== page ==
So one of the casualties (sort of) of the remodel is the fact I haven’t been able to reach my tank to do maintenance, or when I can, we’re decorated for Christmas, or I’m too tired. But a reactor (tube) of gfo (granulated ferric oxide) has been filtering water since October and has cleaned up the algae (gfo binds phosphate which is released by the rocks and fuels algae) in the tank. So on that level, it’s improved. But getting a little algae now and pretty sure the rocks are still leaching phosphate. Our makeup water is 0 tds, (total dissolved solids) so it’s got none.
A tub of water below provides freshwater to make up for evaporation; and the skimmer (a bubble chamber that produces froth that binds amino acids) cleans the water. And the gfo reactor is the third part of what goes on down in the basement sump that improves the tank water. Well—say I—we change out the gfo for fresh and that’s my deed for the day, while I run some more reverse-osmosis filtered water for the tank. So all is well. I rinse off the new gfo to be sure we’ve got the rusty dust off, I put everything back together, and—the water pressure blows the hose connector loose. A fountain of salt water is erupting. Right into the power strip. I make a move to stop it, I’m standing there with, yes, rubber soles, but wet—and zap! I got bit by electricity. Just as the GFI circuit blows (ground-fault-interrupt). GFI’s are a great idea around water. It could have been much nastier.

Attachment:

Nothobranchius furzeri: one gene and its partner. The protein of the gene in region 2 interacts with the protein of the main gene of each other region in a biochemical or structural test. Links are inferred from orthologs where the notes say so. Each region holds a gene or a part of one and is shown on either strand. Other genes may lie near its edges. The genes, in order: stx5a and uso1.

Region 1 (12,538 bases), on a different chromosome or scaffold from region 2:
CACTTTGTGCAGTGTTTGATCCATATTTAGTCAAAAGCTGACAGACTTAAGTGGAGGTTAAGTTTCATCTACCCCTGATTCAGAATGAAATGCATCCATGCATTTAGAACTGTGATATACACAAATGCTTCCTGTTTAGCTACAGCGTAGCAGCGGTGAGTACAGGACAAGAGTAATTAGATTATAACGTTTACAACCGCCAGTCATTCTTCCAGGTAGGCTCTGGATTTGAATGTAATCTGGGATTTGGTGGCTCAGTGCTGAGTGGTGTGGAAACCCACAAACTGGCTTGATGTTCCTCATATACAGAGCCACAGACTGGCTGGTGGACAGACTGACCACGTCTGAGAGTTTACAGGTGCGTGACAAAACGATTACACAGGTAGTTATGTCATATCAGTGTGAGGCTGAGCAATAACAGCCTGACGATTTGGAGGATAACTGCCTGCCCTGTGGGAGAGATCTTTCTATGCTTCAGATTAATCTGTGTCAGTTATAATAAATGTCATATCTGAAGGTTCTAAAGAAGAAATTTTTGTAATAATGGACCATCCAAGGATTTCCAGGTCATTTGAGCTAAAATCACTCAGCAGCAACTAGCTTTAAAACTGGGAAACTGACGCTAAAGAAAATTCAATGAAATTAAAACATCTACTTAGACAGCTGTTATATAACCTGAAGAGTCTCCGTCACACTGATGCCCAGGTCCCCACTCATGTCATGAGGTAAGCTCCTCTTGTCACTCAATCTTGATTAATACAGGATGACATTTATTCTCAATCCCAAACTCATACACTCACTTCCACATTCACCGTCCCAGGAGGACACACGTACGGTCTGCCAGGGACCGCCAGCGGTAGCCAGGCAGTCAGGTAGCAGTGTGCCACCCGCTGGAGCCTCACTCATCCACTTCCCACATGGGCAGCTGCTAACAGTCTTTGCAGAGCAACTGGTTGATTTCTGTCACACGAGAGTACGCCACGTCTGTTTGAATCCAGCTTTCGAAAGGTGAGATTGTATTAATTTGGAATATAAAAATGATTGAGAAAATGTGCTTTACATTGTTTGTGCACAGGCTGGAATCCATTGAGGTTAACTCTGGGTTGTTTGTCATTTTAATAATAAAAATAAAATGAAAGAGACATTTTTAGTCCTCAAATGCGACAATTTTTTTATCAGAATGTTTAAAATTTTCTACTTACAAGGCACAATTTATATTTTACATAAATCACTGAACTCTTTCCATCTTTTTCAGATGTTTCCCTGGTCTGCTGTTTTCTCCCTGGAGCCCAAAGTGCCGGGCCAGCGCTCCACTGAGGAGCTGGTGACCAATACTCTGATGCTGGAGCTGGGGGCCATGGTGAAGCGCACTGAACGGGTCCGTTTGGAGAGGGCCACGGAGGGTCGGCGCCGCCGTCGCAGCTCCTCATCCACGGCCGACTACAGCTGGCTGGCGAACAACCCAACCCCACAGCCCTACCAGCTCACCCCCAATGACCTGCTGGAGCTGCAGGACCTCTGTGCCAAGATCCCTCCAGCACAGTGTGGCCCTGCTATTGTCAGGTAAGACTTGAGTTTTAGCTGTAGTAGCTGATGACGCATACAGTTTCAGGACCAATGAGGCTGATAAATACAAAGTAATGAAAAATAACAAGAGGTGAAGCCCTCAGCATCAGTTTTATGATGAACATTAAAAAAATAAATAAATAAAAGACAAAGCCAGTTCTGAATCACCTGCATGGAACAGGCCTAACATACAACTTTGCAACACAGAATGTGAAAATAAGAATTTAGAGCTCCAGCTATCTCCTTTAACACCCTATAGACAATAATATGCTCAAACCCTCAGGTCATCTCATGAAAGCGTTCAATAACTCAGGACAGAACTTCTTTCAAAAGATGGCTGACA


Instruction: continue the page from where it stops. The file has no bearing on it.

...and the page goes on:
And I could have blown a pretty spendy skimmer, and the topoff monitor—but apparently (and to my great relief) the only damage was to the pump for the reactor. I popped the gfi button back in (now that it’s dried out down there) and everything works except that pump, which either had an impeller (fan blade that pushes water) break off or is just pretty limp.
Can’t believe that I didn’t double-check that hose before I turned the power on. You really wrestle with that reactor getting it reloaded and all the tubing and interior plates where they need to be, (you have to stick a pencil through one restriction plate to get it seated on a contrary tube, and if you don’t know that trick you can spend an hour swearing at it)—but at least it’s running at a trickle. In a few days, I’ll have a pump that pushes it as it should be. And a spare impeller in case I can repair this one.
Adventures in tank culture.